One of the accidental side effects of owning an ereader is that I’ve become deeply appreciative of a well-designed book cover. Along with the smell of an old book, excellent cover art is something that is lost on digital books–the cover may look identical on the screen, but the texture and sheen is not the same. I now find myself dropping book dollars on expensive hardcovers in much larger numbers than I did in my pre-Nook days because of this side effect. Here are a few of my favorites:
Christopher Moore’s Sacre Bleu. The deep blue of the cover isn’t done justice on an ereader screen, and neither is the reveal of the lady’s lower bits when you remove the half-sized dust jacket. (Second image from Strangelove for Science Fiction)
Nick Harkaway’s Angelmaker. The cover is highly texturized, and the gold bits contain a secret code that will appeal to those of you with a more mathematical brain than the one in my head. Can you crack it?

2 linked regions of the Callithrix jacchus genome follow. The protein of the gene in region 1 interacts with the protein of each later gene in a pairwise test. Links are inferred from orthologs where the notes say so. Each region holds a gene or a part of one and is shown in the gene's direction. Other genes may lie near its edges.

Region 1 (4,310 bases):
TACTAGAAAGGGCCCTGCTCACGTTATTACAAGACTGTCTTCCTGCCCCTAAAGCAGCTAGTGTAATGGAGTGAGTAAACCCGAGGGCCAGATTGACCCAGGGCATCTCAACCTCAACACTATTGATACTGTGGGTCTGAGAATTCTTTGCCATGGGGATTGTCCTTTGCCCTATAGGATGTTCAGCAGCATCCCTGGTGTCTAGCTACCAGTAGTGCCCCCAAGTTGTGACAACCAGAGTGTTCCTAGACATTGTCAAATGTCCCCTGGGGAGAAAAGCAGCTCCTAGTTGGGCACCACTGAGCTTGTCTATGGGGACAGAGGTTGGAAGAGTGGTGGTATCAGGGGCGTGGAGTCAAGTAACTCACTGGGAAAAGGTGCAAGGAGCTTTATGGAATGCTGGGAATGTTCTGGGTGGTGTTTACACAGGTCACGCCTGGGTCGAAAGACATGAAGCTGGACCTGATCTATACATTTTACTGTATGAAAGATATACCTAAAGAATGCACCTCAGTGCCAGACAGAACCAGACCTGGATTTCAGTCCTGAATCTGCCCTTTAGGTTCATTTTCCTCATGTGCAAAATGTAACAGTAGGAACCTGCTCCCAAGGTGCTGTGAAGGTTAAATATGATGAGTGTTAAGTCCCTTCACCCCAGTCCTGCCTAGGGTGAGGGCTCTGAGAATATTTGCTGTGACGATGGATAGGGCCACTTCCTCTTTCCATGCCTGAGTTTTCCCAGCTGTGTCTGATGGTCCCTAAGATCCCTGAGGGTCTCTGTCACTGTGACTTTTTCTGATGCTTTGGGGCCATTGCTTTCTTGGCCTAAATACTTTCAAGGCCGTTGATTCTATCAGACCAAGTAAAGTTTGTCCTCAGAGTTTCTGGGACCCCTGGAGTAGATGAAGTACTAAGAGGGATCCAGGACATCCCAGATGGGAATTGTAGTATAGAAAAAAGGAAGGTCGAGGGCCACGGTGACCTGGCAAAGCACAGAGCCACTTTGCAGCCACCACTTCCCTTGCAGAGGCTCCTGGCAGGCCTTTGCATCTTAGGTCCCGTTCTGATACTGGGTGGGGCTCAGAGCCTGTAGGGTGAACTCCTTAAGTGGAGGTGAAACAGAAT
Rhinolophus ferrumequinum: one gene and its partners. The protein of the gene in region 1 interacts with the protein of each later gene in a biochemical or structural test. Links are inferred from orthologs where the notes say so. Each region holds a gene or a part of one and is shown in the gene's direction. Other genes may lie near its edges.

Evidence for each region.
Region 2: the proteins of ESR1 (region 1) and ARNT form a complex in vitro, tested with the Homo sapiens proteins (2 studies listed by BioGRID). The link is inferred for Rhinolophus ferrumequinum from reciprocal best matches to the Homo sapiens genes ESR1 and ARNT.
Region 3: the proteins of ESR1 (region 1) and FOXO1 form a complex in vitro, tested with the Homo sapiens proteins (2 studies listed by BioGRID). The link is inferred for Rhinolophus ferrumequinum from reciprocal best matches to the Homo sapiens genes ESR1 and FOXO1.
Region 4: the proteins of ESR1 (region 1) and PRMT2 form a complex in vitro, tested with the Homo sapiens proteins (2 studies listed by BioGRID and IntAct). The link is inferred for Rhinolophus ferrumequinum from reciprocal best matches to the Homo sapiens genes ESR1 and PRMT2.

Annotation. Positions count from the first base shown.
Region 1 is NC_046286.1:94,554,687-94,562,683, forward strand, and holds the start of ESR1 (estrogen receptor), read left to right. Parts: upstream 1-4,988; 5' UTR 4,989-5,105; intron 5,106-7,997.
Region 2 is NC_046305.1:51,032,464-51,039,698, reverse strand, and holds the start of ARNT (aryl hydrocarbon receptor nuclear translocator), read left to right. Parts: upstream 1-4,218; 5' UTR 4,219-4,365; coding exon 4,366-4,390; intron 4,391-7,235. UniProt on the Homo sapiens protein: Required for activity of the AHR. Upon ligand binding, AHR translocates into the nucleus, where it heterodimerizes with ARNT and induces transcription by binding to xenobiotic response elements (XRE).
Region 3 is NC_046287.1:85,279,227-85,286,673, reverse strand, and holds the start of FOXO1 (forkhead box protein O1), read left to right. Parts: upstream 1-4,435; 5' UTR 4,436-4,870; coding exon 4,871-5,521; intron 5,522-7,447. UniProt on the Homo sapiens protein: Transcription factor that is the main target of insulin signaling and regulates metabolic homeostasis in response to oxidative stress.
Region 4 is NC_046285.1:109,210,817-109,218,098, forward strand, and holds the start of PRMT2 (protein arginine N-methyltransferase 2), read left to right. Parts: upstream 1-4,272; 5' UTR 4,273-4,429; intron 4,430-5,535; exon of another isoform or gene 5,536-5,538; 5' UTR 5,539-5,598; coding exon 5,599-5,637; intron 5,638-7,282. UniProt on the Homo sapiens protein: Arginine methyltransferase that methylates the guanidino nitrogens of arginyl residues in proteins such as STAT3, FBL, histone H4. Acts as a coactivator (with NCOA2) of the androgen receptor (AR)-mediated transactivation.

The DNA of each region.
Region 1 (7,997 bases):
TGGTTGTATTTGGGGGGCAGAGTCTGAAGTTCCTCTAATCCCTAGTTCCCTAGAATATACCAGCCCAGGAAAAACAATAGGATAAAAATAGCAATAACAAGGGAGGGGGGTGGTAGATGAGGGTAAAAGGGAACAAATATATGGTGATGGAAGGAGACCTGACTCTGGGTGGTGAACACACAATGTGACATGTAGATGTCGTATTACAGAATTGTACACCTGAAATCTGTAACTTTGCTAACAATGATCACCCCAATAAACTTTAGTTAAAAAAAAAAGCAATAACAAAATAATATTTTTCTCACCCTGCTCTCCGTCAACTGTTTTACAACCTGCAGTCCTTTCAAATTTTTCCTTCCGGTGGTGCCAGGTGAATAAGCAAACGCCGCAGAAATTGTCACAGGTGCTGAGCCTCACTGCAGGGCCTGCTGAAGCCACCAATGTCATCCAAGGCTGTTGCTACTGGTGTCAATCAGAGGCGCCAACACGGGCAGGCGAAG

Glen Duncan’s The Last Werewolf. The matte black cover perfectly suits the subject matter, as do the blood-red pages of the first hardcover edition. Can’t get that fancy-pants detailing in an e-book! (Image from Three Guys One Book)
Haruki Murakami’s 1Q84– you knew this was coming, right? While the tissue-paper-dust-jacket-wrapped-around-a-900-page-book issue became the bane of readers everywhere, the design is breathtaking. When you take off the cover, you remove pieces of the girl’s face (and the man’s on the back). Sort of like how Murakami removes the skin of reality and transports the characters to another world? Or something. (Images from The Oxen of the Sun)
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